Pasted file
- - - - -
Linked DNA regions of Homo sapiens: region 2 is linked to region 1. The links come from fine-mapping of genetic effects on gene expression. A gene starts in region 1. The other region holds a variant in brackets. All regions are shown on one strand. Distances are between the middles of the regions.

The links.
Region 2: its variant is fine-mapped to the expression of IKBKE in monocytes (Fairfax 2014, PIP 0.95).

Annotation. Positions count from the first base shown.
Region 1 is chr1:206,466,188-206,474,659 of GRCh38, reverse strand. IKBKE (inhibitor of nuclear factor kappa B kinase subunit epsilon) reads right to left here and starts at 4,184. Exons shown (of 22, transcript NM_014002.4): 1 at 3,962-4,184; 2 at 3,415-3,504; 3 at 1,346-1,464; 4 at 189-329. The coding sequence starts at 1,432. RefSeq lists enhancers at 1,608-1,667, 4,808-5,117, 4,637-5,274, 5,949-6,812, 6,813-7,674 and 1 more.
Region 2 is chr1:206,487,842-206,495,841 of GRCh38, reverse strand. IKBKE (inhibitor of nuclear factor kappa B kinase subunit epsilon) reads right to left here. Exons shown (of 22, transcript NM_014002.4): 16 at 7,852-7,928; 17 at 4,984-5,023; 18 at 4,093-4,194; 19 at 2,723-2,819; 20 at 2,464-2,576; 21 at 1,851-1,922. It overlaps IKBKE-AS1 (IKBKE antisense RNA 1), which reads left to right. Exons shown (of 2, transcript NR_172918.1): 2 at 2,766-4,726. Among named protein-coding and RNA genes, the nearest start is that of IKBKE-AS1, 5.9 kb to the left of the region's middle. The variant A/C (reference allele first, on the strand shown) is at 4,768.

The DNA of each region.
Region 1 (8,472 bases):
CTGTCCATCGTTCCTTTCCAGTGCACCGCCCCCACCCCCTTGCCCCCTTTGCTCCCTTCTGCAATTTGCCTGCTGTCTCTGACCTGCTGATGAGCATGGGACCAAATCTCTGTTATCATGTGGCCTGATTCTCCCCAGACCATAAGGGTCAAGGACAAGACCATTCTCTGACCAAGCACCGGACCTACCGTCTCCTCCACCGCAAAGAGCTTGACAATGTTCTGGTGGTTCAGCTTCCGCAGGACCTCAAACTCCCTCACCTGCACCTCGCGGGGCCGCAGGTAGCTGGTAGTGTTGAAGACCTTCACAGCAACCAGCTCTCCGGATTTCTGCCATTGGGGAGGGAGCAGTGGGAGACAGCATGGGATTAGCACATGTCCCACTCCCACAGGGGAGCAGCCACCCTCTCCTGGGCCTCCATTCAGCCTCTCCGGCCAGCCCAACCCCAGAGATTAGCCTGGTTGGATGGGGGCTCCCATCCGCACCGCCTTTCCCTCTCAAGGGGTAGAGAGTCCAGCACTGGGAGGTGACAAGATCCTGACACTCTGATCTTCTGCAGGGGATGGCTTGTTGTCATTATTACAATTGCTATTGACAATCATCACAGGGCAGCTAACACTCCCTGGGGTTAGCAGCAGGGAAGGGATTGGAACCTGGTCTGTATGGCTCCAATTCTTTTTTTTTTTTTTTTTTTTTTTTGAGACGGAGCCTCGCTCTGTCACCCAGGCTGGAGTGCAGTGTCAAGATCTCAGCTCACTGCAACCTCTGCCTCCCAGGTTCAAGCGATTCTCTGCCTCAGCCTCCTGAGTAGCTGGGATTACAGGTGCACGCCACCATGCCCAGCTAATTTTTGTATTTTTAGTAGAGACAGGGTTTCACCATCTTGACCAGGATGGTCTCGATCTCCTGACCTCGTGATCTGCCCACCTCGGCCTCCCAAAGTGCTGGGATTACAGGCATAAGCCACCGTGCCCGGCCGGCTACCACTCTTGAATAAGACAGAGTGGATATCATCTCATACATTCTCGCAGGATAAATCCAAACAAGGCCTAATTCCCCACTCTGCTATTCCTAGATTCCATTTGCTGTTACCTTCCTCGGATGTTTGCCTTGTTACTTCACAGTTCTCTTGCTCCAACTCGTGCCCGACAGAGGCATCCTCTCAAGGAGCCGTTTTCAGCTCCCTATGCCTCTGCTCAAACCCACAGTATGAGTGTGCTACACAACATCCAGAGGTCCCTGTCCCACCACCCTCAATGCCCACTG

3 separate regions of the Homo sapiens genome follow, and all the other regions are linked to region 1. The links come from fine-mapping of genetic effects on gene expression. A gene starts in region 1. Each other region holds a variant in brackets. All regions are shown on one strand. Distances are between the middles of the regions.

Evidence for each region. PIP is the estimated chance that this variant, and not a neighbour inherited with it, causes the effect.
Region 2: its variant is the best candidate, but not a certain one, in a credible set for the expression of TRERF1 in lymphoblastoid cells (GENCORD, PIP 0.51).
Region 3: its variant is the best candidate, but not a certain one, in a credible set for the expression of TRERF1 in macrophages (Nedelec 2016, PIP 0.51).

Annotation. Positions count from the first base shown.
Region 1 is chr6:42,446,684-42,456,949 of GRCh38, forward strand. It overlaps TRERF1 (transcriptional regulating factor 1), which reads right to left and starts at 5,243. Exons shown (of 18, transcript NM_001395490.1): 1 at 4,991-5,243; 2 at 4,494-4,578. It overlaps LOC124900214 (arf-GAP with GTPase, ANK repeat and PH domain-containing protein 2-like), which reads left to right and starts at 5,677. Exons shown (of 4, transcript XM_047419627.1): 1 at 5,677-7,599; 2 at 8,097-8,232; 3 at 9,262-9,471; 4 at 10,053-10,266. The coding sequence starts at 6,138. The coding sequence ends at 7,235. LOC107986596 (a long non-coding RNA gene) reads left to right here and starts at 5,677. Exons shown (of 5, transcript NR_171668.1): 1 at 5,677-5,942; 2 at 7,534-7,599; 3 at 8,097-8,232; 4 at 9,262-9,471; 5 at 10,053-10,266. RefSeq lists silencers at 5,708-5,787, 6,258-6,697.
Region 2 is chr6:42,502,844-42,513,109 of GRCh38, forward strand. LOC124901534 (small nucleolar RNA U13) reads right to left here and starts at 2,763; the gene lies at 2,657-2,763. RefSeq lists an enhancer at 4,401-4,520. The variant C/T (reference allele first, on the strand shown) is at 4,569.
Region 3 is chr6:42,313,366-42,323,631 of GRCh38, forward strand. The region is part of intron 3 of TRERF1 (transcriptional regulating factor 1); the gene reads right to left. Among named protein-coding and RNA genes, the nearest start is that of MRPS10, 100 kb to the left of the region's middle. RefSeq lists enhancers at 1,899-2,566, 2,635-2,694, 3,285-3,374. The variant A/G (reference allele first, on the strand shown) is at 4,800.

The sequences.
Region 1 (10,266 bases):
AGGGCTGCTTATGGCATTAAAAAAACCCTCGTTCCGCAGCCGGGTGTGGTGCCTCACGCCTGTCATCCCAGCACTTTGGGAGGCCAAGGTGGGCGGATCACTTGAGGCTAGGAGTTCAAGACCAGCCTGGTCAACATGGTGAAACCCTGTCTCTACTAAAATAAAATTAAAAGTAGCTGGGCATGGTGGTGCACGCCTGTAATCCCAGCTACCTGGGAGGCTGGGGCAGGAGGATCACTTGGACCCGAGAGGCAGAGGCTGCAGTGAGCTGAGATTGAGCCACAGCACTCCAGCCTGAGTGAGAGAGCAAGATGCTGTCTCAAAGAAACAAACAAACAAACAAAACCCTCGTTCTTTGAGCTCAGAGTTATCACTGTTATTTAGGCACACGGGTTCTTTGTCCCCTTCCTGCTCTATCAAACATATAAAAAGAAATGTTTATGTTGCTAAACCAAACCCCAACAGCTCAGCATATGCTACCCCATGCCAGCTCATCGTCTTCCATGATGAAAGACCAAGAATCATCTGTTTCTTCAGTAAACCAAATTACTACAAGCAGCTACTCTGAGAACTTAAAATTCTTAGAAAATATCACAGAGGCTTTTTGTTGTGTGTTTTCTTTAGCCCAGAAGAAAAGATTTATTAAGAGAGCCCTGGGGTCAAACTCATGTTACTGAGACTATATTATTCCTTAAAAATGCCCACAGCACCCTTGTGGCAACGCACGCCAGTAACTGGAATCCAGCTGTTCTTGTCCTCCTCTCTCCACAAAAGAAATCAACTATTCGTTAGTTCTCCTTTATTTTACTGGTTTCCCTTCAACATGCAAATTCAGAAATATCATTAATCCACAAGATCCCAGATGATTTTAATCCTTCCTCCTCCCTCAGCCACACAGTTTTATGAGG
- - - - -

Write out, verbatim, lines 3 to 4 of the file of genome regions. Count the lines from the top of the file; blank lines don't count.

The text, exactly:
Region 2: its variant is fine-mapped to the expression of IKBKE in monocytes (Fairfax 2014, PIP 0.95).

Annotation. Positions count from the first base shown.